Why Obama, Bush, and Bibi All Passed on Killing Soleimani
By: Christopher Dickey, Noga Tarnopolsky, Erin Banco, Betsy Swan
Until the Trump administration blew him away in Baghdad in the pre-dawn dark of Friday morning, Qassem Soleimani had made the very fact of his survival part of his considerable mystique. The powerful Iranian general commanded forces that had become the scourge of Iran’s adversaries abroad, especially the United States and Israel. Yet he came and went to the war fronts of the Middle East unscathed.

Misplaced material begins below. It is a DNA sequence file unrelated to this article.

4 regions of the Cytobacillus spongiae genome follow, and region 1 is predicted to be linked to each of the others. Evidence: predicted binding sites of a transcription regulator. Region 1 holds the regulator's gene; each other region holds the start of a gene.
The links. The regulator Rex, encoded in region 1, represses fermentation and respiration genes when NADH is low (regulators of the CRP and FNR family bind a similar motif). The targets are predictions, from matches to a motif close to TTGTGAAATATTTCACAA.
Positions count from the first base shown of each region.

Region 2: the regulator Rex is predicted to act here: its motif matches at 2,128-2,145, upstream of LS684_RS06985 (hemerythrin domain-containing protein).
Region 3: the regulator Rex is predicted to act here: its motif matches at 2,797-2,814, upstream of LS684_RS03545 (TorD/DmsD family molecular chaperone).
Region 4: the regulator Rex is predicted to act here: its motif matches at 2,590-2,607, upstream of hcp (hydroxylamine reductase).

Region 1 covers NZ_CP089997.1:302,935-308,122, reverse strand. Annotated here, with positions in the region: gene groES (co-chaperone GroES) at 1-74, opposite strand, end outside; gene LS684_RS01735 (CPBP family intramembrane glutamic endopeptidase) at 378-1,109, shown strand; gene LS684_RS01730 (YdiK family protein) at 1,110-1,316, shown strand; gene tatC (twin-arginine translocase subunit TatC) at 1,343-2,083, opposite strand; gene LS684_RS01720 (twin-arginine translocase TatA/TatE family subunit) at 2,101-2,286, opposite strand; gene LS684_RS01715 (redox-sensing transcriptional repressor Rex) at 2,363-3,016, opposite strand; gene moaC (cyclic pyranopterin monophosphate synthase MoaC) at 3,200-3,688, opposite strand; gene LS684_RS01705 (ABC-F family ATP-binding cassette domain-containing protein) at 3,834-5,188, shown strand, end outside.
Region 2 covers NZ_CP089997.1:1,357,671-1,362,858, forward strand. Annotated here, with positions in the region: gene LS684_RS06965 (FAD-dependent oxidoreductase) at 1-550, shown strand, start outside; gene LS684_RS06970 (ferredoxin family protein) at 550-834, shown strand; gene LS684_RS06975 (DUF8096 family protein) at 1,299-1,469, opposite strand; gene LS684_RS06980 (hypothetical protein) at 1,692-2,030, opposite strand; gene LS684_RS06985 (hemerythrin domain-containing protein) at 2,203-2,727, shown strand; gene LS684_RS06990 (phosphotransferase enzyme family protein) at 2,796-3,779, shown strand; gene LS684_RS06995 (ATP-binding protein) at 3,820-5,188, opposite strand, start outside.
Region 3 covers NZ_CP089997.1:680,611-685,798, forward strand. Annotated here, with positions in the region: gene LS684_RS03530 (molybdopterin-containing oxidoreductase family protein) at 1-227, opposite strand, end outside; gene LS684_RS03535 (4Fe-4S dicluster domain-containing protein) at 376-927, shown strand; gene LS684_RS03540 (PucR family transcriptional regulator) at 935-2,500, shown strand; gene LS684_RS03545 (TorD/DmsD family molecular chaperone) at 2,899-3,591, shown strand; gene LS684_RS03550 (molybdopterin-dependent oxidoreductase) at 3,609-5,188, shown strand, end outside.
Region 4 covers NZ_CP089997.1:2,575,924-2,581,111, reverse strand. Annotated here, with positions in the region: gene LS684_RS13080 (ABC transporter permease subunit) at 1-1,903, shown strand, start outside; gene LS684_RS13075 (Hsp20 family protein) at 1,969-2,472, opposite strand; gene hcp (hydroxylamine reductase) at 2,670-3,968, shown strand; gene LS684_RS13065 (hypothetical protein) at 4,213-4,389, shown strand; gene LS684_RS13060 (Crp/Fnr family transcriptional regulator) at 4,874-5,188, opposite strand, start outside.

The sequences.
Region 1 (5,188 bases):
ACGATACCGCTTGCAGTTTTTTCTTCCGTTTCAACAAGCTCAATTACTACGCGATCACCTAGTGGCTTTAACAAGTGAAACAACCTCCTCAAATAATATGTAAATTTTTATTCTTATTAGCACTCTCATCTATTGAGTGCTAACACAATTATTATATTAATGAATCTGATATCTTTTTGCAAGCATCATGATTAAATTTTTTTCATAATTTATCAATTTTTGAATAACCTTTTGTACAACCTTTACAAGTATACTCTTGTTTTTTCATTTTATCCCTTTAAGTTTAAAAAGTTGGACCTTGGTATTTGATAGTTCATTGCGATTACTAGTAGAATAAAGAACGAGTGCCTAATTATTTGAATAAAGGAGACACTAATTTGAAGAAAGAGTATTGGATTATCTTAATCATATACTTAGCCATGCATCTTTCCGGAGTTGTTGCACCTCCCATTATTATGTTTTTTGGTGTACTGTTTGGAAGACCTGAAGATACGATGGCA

In fact, conscious decisions were taken under the George W. Bush administration, even when Soleimani was in the crosshairs, not to pull the trigger. Gen. Stanley McChrystal wrote last year , he had a shot in 2007 but let Soleimani go: “The decision not to act is often the hardest one to make—and it isn’t always right.”
Ali Khedery, a former U.S. adviser in Iraq, told The Daily Beast that not striking Soleimani when they had the chance was an “enormous frustration to me and many of my colleagues.”
Nobody could begin to be sure what would come next if Soleimani were killed, and no scenario looked good.
The calculus was a fairly simple one, says Chollet: “Do the potential risks of taking an action like this outweigh the gain of taking him off the battlefield?” The answer was yes.